JF: Nice use of Zapfino, although I find the cover a bit confusing visually.
Janet Roberts submitted Secrets designed by Janet Roberts. “As this children’s book is set in the Second World War I wanted to include the outline of a bomber. As the story is about an injured gunner who parachutes into occupied France, this seemed an appropriate image”
Christina York submitted Sharper Than a Serpent’s Tooth designed by J. Steven York.
JF: White covers need borders around them, as you can see here. You need to be a pretty adept typographer to create a book cover with script like this, and here it’s simply not up to the job.
Cody Rutty submitted Stalked designed by Cody Rutty. “Oil on Canvas by Cody Rutty, additional design work by Cody Rutty. Thank you!”
JF: Nice piece of artwork, weak type choice. The black outline takes away from the effect. It would be interesting to see this cover as a full bleed and with much stronger and more allusive typography.
Tori Scott submitted Superstition designed by Ade Ratna.
JF: A complex and sophisticated design that’s baffling when you consider it was done for a Kindle original. Doesn’t it look just like a print book that’s been reduced?
Dixon Bennett Rice submitted The Assassins Club designed by Suzanne Fyhrie Parrott. “This is a serial killer vs serial killer novel set in the 1970s, with the antihero a young man who’s a student by day and bartender by night. A rundown Montana roadhouse is the setting for many scenes, and I had an idea of a glass or bottle on a bar for the cover. Suzanne took that vague concept and turned it into vivid reality.”
J Smith submitted The Black Jewel designed by J Smith. “This is book 2 in the series; so Title placement, Font, and Color were maintained. This image scored the highest among a dozen different selections provided to my test panel, beating out a colorized version of the same image. One comment I received on this cover was “It looks like I could just reach out and pick up the sword for battle.”
JF: I think the extreme perspective draws the viewer in.
F.X. Biasi Jr. submitted The Brother-in-law designed by Sandra Williams. “The Brother-in-law is a Mafia based tragic love story steeped in suspense.”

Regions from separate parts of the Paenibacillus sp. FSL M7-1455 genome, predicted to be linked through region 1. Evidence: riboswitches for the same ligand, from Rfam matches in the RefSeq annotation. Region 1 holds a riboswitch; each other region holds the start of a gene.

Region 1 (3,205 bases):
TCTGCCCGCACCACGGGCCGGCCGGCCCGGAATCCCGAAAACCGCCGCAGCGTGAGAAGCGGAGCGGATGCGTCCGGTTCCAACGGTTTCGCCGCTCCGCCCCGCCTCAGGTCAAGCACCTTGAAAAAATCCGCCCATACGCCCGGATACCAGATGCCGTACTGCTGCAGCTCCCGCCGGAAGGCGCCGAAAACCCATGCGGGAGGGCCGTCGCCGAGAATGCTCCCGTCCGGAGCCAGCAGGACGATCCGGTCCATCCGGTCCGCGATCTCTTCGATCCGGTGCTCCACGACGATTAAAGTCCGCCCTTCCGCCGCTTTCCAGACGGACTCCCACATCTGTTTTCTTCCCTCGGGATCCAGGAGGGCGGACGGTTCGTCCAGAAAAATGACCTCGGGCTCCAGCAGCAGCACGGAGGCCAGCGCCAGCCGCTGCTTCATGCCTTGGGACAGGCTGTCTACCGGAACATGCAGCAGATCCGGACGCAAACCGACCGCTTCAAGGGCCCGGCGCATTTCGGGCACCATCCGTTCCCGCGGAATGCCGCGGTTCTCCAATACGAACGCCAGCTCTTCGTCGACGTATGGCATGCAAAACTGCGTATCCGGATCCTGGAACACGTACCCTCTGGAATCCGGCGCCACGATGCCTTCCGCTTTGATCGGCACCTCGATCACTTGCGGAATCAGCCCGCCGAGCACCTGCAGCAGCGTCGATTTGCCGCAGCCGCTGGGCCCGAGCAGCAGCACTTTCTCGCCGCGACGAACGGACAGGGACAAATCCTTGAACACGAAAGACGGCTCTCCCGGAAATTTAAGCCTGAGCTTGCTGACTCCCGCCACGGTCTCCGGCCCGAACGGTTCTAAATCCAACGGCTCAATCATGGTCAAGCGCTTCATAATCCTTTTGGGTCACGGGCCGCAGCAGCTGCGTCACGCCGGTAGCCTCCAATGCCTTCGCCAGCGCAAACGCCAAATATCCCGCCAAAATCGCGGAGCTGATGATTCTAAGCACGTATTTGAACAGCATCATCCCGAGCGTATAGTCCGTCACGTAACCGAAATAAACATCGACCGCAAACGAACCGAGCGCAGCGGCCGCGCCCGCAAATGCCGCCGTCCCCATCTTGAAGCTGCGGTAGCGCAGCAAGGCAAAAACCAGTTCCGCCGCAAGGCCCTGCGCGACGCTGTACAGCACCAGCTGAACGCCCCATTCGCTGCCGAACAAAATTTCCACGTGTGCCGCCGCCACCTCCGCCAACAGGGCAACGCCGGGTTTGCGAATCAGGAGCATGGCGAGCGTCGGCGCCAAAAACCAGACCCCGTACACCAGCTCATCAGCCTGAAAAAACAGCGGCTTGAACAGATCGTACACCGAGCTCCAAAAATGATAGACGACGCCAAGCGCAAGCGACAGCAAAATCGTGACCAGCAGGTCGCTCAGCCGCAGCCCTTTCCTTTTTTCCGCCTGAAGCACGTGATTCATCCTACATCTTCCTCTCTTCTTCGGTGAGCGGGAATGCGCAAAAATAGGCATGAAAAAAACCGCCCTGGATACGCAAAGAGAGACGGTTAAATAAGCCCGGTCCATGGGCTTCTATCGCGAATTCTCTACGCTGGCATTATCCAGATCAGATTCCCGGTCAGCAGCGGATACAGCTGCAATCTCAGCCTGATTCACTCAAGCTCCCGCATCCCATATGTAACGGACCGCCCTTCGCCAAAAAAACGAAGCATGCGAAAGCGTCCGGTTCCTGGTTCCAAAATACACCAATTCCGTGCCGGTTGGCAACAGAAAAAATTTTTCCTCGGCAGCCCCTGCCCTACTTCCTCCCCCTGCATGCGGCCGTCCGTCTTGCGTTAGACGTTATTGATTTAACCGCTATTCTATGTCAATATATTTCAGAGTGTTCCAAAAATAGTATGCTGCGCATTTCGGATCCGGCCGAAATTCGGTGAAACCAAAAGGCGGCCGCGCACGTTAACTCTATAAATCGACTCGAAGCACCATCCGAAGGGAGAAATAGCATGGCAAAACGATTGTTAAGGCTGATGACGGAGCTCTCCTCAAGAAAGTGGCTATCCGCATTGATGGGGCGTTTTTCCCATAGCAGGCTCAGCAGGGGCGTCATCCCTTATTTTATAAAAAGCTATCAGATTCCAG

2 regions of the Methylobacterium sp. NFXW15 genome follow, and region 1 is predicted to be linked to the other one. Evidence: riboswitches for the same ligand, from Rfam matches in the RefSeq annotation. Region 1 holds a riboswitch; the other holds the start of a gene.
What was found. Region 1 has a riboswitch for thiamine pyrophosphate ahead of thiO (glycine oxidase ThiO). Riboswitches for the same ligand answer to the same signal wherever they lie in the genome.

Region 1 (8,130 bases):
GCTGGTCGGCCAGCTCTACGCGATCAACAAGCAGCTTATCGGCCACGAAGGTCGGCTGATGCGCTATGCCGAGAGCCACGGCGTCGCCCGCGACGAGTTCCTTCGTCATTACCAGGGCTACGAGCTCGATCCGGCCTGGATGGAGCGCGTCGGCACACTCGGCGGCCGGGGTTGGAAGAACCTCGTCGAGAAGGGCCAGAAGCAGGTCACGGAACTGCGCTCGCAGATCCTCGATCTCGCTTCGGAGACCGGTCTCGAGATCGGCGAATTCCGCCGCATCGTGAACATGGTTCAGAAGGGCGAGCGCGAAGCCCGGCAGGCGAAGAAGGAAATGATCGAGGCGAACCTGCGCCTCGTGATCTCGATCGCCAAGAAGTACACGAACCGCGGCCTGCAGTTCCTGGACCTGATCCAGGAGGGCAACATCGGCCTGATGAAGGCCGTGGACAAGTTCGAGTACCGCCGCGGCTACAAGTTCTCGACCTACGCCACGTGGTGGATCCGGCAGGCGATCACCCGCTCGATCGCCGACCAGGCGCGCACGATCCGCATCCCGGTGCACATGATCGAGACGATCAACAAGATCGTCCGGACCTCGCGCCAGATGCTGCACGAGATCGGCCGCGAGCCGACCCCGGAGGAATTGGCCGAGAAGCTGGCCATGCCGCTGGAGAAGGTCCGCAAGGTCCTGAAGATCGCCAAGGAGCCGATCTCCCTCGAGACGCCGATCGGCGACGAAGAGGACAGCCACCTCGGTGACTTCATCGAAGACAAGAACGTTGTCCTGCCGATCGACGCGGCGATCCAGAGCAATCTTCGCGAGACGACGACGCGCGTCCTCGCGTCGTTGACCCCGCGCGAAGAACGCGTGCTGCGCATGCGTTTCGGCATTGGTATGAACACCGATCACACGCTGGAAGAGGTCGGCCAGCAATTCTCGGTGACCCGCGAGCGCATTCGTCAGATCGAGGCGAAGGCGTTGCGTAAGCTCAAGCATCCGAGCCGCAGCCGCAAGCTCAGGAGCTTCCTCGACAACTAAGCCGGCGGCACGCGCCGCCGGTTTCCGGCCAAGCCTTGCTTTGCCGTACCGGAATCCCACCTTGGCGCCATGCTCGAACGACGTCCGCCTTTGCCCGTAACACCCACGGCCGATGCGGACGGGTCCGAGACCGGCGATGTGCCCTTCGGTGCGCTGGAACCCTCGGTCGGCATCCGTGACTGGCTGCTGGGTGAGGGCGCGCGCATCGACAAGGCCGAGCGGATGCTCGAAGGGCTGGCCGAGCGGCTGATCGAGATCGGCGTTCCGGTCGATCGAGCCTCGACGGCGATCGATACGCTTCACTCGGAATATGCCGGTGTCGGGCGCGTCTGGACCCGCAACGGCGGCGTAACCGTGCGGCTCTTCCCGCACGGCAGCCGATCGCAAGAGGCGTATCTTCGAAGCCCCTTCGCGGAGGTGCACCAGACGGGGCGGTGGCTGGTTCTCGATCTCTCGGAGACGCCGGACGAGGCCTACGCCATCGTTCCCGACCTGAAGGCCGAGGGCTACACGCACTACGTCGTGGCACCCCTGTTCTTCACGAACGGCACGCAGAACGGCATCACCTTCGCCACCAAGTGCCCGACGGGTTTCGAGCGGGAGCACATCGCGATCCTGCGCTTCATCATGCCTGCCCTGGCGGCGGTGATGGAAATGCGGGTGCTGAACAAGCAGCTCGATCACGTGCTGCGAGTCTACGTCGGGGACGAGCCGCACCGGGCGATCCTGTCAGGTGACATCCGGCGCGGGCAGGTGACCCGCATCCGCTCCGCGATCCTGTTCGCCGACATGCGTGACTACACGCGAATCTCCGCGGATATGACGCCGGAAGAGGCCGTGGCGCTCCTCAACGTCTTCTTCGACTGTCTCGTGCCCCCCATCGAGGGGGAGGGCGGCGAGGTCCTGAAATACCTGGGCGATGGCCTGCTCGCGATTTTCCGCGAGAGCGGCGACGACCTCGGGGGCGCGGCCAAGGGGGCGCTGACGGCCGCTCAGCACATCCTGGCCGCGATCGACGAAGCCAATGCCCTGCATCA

JF: Sounds fishy to me. Why are the people gazing at the fish? I’m puzzled.
Andy Gavin submitted The Darkening Dream designed by Cliff Nielsen/Pete Garceau. “I wanted an illustrated cover to convey the mood of the book. Artist Cliff Nielsen shot the model and used other photographic elements in the photo-illustration. Designer Pete Garceau did the titles and mechanical.”
JF: A beautiful print book cover.
J Smith submitted The Diamond Coronal designed by J Smith. “I reissued The Diamond Coronal, the 1st book in the series, when the 2nd book was published, The Black Jewel. The Diamond Coronal original cover was included in the November competition (shown in the small lower left inset). The lower right inset is a prototype of the 3rd in the series. I included it here to show how the title font is getting larger from book to book ;)”
Diana Layne submitted The Good Daughter designed by Shanel Anderson. “Thanks!”
JF: Sophisticated design and adept typography set this cover apart. But again, do the designers ever look at these covers at this size? There are a number of examples of Kindle originals this month that are very similar. Still, this is one of the best ebook covers I’ve seen that translates the idea of a paperback cover successfully to digital.
Jon Mac submitted The Human Ate My Pumpkin! designed by Jon Mac.
JF: Love how emphatic and idiosyncratic this cover is. Instantly creates exactly the right tone, and notice how the red border makes this image stand out.
DJ Hazard submitted The Ladies’ Subway Companion designed by DJ Hazard. “This is my first book of erotica, although I had written and performed at many erotic storytelling shows here in NYC. I love writing eBooks and I like designing the covers. Technically, I’m just this side of a Luddite. I do all my work on MS Paint and Picnik.””
JF: Very nice, DJ, although I would have preferred a little more emphasis on the title, but I love the atmosphere the cover creates.
Roh Morgon submitted The Last Trace designed by Roh Morgon. “The background image for this was converted from color to black-and-white, then inverted (as in a negative). At first the eye doesn’t notice the white figure of the woman standing on the path. She materializes (just like she does in the story) only when the viewer attempts to make sense of the image.”
Janet Angelo submitted The Oddstock Folk designed by . “My first-time author KJ Melville is writing a wonderful series of novels set in Scotland. We wanted to go with a cohesive look that was fairly simple but clearly portrayed the main character(s) and also the fact that each book is the first or second in the series.”
Janet Angelo submitted The Oddstock Girls. “This is Book Two in the Oddstock Series. You can see how the author and I have kept the same fairly simply, streamlined theme to clearly denote that it’s a series, but this book has a different color scheme from Book One and a photo depicting the main character, Annie. This photo is authentic in that it was taken in Scotland (where the books are set). ~Janet, the publisher”
Hugo Byrd submitted The Rise and Fall of The Rocketmen designed by Hugo Byrd. “Book cover design is way harder than I expected. This is the result of three failed attempts and around 10 hours work.”
JF: Nice job, Hugo. Your cover shows the work you put into it.